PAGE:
Wednesday, 6 August 2008

Reforms urged after sex attacks bungle

The Council for Civil Liberties says the wrongful detention of a man over a string of Sydney sexual assaults highlights the need for tight controls on what police can release to the media.

The 23-year-old went to police to clear himself on Saturday after he saw himself in CCTV pictures that were released to broadcasters and newspapers.

He was initially charged with stalking and assaulting six girls and refused bail, but was released two days later after forensic testing cleared him.

The girls, as young as 16, were assaulted by a man armed with a knife near bus shelters in western and north-western Sydney.

Council for Civil Liberties president Terry O'Gorman says police need a court order to intercept phone calls and similar rules should apply before they publicly release images of possible suspects.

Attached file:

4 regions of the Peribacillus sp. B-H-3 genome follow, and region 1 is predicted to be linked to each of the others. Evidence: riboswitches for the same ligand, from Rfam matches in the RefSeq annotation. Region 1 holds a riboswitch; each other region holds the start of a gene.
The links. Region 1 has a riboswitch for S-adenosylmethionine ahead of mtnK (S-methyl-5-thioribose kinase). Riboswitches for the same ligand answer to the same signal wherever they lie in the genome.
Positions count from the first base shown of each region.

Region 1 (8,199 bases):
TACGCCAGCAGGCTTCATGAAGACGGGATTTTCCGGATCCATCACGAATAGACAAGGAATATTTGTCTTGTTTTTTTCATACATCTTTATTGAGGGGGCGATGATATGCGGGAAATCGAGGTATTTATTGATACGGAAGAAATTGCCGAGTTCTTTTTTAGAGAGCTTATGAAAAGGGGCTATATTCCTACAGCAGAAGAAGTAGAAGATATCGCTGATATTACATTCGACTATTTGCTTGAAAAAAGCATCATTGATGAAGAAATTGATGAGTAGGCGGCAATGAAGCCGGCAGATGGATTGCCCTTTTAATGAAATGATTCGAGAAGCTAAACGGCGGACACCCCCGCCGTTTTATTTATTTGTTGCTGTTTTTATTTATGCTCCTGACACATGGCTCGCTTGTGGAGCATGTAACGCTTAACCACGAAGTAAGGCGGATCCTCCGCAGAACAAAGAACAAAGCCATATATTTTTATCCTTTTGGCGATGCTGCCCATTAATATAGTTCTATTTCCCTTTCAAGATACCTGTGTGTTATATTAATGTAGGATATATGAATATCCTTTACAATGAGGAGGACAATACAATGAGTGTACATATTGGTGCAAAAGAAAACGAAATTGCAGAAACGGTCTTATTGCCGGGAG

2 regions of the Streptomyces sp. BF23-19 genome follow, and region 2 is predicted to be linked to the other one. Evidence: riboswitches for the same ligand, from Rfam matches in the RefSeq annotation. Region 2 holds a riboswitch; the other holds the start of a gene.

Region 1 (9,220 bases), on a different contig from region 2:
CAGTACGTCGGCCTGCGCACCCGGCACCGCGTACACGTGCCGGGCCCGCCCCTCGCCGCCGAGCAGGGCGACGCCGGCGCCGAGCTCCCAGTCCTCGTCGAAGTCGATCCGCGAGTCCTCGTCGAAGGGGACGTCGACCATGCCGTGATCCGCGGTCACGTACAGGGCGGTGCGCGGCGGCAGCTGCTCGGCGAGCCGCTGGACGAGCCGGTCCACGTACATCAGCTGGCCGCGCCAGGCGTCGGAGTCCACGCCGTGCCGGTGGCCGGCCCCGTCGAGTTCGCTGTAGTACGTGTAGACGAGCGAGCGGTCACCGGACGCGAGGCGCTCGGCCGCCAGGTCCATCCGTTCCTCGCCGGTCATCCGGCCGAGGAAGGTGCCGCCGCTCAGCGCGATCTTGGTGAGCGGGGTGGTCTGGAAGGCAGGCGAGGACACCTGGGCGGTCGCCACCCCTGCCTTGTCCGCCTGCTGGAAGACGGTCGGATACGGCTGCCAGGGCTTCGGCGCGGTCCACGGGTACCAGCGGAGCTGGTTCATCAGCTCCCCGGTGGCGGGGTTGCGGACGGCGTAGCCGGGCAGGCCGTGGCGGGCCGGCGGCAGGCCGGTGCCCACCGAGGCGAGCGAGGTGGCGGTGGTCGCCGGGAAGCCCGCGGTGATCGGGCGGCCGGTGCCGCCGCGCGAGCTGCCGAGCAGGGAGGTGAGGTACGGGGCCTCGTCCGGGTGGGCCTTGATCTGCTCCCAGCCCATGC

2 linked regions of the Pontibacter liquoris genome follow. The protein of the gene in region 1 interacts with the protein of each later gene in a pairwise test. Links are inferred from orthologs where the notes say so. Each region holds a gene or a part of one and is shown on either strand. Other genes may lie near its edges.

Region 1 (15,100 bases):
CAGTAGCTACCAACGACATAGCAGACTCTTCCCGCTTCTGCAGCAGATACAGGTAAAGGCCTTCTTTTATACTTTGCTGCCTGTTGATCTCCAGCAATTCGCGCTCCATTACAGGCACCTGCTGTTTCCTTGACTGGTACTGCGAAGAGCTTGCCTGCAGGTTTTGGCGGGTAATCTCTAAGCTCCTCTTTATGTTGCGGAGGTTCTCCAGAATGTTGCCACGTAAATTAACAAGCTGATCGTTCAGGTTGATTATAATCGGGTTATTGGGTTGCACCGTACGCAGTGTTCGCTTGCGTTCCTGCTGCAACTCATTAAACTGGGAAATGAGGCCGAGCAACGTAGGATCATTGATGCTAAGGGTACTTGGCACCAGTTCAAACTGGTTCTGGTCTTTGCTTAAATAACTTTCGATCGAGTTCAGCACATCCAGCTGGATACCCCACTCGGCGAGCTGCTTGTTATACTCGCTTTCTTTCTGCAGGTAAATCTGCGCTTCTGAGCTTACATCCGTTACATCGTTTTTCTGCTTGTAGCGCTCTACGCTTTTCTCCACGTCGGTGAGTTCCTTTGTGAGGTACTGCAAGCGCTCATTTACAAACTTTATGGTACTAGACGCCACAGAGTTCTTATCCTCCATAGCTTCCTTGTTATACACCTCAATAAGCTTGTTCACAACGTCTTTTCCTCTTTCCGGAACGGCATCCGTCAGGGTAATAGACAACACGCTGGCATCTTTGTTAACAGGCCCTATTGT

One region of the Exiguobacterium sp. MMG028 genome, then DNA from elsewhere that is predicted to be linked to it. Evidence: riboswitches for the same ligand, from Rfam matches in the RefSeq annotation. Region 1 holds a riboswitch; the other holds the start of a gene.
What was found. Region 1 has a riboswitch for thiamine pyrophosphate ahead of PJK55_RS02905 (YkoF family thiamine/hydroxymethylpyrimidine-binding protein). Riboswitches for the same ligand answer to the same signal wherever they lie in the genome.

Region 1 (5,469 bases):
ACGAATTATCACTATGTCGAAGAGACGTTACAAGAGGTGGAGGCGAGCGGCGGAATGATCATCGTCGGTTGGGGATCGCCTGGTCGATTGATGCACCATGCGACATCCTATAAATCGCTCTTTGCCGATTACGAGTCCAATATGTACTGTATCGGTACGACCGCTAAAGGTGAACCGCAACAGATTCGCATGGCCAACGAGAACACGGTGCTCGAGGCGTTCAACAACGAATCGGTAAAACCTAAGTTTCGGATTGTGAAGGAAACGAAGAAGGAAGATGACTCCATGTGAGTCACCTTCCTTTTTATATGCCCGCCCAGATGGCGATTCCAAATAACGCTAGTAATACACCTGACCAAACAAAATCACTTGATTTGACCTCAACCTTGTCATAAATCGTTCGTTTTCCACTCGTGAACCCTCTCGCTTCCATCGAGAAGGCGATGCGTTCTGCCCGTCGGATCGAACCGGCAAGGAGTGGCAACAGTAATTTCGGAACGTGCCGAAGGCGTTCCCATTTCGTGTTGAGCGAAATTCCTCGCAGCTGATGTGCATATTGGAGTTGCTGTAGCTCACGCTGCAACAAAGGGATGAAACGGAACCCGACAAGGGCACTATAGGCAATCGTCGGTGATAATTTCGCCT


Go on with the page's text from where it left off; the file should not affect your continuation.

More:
"A public splashing of your face is even more destructive to your reputation than listening in to your telephone calls," he said.

"That's why we say, particularly because of this incident, but this incident has brought to a head simmering problems in this area for a long time."


Joey's weekend of hell mistaken for a rapist
Joey De Mesa said... I have got records at work that show that I was at work but they didn't do any research. A 23-year-old man wrongly locked up on Sunday by police who suspected him of stalking and assaulting teenaged girls says he barely slept or ate while incarcerated.

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